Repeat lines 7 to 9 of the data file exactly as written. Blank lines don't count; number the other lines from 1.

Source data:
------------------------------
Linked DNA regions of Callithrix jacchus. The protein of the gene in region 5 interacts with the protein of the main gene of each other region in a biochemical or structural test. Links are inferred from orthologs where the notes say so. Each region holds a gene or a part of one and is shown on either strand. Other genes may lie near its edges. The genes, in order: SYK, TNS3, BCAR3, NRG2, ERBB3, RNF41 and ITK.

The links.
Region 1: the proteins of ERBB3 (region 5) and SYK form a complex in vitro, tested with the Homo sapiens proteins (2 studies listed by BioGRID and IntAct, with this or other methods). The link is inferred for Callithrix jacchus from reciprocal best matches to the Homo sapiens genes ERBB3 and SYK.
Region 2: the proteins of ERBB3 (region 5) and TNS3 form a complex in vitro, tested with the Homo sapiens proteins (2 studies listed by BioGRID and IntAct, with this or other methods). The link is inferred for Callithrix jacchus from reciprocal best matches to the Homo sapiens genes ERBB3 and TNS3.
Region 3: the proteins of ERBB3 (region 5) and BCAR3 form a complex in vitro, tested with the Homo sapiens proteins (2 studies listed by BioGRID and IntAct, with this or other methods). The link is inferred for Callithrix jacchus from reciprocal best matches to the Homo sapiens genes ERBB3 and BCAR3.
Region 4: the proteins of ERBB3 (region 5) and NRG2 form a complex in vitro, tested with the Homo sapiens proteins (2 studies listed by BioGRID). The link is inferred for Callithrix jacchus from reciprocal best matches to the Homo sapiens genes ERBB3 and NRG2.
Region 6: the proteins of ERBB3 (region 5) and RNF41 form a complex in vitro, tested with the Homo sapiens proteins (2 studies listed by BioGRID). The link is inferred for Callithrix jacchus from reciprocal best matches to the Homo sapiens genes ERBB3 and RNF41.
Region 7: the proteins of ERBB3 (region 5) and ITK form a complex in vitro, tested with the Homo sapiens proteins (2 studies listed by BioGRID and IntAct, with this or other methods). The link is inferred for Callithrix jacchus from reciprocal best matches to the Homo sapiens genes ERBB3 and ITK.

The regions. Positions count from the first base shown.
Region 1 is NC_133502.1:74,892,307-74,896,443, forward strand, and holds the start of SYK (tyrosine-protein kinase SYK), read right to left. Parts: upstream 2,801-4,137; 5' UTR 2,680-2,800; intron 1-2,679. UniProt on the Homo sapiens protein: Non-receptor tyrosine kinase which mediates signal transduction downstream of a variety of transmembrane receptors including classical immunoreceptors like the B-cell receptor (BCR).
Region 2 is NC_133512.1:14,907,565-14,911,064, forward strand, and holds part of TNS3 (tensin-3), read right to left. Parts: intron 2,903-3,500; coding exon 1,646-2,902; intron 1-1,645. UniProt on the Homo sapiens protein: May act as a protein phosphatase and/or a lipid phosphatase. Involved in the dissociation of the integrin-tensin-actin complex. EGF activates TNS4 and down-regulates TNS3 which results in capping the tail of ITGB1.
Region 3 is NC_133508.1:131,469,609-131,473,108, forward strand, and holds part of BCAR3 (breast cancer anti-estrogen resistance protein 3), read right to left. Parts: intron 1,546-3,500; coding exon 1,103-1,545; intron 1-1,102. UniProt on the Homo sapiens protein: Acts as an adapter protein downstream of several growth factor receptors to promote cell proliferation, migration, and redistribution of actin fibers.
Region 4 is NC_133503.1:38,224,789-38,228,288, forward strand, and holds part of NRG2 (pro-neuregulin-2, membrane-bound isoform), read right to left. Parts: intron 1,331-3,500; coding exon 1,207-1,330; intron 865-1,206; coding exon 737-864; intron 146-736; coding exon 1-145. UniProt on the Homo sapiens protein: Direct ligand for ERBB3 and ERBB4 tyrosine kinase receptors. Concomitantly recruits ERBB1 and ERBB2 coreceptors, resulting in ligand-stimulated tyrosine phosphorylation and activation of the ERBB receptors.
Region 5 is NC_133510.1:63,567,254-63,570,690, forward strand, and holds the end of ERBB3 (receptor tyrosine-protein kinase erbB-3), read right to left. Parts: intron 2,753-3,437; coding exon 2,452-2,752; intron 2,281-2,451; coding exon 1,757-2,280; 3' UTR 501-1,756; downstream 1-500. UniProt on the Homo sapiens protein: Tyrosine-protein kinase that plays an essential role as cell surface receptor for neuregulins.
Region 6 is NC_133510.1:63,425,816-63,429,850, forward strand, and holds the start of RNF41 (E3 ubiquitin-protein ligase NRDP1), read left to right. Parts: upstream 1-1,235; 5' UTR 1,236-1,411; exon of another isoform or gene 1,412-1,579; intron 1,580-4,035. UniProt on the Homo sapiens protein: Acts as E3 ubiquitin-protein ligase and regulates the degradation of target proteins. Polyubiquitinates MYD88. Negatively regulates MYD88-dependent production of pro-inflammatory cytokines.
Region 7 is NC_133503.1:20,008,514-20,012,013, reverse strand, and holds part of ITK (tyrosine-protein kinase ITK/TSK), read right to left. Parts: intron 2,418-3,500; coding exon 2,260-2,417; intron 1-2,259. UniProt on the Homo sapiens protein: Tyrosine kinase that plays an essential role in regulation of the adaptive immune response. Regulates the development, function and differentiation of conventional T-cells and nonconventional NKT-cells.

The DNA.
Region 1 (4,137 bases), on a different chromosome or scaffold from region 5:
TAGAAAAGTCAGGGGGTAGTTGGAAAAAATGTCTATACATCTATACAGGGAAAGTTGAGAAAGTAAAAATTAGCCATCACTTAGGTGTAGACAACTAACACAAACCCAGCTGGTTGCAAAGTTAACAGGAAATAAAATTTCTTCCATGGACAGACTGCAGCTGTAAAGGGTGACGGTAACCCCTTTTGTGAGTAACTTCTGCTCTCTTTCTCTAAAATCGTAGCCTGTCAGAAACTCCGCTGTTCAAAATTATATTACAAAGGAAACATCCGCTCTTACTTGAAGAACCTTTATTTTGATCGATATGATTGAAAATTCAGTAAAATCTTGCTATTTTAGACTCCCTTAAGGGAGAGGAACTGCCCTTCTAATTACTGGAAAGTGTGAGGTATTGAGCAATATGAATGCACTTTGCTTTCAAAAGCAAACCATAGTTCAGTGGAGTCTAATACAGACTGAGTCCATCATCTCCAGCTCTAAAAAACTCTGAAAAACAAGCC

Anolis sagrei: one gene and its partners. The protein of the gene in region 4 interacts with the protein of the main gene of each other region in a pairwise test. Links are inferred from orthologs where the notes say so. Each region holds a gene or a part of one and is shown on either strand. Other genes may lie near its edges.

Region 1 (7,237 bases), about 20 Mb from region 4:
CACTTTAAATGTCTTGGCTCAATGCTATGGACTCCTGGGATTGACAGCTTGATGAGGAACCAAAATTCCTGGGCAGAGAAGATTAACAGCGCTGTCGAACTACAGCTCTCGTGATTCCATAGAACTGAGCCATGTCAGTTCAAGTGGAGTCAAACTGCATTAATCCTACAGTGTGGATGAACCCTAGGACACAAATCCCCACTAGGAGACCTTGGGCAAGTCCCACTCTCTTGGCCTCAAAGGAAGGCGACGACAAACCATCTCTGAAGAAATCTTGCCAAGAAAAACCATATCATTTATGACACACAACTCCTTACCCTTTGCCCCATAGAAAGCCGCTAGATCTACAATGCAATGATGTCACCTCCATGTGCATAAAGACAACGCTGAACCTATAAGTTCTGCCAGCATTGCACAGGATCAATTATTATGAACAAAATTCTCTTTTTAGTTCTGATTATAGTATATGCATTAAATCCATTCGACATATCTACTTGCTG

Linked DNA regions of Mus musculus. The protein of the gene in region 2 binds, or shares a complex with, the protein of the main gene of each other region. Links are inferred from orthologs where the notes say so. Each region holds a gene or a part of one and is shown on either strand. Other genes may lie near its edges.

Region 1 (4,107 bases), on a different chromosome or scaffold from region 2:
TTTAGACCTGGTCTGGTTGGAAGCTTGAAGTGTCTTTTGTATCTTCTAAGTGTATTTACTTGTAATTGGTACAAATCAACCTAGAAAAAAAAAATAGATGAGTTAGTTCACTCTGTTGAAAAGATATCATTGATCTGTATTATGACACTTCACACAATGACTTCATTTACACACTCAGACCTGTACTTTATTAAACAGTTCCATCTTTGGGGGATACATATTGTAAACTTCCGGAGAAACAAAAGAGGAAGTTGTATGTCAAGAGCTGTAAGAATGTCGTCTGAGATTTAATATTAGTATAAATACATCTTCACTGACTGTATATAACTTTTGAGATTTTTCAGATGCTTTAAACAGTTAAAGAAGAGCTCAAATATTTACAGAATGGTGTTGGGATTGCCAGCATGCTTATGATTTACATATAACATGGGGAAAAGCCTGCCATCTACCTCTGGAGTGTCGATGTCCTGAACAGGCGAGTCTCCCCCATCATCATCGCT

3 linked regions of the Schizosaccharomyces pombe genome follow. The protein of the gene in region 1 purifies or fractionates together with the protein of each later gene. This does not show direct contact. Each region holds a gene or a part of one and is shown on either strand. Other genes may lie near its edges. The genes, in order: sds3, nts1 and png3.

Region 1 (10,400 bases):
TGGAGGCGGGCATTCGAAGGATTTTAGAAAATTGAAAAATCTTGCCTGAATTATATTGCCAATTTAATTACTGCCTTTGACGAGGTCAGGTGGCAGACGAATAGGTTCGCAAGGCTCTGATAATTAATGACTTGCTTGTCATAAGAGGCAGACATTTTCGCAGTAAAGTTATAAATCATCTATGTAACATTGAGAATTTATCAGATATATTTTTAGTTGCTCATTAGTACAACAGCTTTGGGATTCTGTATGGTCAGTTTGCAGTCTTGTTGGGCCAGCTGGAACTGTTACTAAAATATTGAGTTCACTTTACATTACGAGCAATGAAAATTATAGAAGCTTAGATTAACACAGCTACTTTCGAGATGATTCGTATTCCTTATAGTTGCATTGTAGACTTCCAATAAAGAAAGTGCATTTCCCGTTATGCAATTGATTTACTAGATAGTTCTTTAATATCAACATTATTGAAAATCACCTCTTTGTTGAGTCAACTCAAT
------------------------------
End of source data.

Region 6: the proteins of ERBB3 (region 5) and RNF41 form a complex in vitro, tested with the Homo sapiens proteins (2 studies listed by BioGRID). The link is inferred for Callithrix jacchus from reciprocal best matches to the Homo sapiens genes ERBB3 and RNF41.
Region 7: the proteins of ERBB3 (region 5) and ITK form a complex in vitro, tested with the Homo sapiens proteins (2 studies listed by BioGRID and IntAct, with this or other methods). The link is inferred for Callithrix jacchus from reciprocal best matches to the Homo sapiens genes ERBB3 and ITK.

The regions. Positions count from the first base shown.